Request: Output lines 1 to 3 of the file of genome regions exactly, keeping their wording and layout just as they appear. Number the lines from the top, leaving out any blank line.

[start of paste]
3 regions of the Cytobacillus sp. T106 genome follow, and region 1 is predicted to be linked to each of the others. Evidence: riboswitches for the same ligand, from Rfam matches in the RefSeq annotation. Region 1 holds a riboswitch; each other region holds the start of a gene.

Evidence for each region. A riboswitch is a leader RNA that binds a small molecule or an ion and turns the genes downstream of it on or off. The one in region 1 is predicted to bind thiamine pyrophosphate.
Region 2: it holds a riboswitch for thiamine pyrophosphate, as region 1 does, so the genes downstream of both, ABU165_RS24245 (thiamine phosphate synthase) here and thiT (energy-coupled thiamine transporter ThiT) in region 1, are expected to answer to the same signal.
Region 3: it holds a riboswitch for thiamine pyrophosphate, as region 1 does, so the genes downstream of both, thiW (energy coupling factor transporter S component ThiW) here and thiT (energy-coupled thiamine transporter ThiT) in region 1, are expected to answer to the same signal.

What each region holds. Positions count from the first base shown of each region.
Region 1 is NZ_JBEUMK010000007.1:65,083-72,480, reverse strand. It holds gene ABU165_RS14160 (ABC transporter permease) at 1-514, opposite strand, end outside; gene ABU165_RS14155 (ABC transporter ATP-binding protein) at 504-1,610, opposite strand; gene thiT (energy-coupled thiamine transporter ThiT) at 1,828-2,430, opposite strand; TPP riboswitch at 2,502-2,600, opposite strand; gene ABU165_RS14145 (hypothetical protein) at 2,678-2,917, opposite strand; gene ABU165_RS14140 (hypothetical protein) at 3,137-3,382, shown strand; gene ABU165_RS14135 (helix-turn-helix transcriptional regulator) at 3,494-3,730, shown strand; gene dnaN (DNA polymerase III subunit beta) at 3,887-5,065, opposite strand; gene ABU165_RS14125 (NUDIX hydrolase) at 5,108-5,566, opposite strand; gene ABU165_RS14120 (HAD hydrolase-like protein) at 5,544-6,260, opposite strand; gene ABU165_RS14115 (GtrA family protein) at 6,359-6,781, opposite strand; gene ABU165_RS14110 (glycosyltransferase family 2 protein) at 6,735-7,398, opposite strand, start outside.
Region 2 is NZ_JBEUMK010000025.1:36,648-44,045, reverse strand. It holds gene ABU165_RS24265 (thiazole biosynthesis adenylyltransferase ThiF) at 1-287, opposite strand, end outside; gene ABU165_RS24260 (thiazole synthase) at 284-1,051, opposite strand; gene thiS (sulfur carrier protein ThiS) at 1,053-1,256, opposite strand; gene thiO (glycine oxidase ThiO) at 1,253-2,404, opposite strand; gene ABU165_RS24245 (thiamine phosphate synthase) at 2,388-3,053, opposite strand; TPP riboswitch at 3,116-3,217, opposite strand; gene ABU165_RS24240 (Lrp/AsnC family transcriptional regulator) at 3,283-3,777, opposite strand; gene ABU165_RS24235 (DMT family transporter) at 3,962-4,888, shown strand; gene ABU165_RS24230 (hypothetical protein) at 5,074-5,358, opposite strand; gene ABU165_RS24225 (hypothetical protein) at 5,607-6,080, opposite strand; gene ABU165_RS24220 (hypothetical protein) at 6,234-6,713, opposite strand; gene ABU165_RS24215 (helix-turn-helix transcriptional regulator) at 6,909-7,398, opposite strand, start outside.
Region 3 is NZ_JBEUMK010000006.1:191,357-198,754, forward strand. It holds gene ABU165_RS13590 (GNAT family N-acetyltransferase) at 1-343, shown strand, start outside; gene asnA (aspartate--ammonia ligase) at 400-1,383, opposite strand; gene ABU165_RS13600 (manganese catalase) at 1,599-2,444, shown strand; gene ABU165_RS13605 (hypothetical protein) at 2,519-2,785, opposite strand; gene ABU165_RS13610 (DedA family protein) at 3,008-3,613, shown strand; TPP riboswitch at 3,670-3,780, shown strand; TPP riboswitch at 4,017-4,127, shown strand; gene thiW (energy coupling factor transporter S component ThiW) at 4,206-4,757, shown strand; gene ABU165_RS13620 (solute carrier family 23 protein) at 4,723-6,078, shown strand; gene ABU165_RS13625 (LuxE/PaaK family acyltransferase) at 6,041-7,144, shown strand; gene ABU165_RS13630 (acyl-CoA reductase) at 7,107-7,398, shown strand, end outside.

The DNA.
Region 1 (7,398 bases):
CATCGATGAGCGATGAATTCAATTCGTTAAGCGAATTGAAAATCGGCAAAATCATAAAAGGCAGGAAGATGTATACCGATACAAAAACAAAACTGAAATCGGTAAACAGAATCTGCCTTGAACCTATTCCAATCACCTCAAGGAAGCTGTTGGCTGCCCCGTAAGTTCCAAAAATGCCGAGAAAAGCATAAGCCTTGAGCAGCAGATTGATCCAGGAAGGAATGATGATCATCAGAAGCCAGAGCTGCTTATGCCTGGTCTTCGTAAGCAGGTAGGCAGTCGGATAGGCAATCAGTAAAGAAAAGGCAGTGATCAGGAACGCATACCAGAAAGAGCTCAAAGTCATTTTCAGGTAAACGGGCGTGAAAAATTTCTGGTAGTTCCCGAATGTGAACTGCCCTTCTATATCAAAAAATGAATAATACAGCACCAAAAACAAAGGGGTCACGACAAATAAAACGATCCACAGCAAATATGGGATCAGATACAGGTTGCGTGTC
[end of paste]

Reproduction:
3 regions of the Cytobacillus sp. T106 genome follow, and region 1 is predicted to be linked to each of the others. Evidence: riboswitches for the same ligand, from Rfam matches in the RefSeq annotation. Region 1 holds a riboswitch; each other region holds the start of a gene.

Evidence for each region. A riboswitch is a leader RNA that binds a small molecule or an ion and turns the genes downstream of it on or off. The one in region 1 is predicted to bind thiamine pyrophosphate.
Region 2: it holds a riboswitch for thiamine pyrophosphate, as region 1 does, so the genes downstream of both, ABU165_RS24245 (thiamine phosphate synthase) here and thiT (energy-coupled thiamine transporter ThiT) in region 1, are expected to answer to the same signal.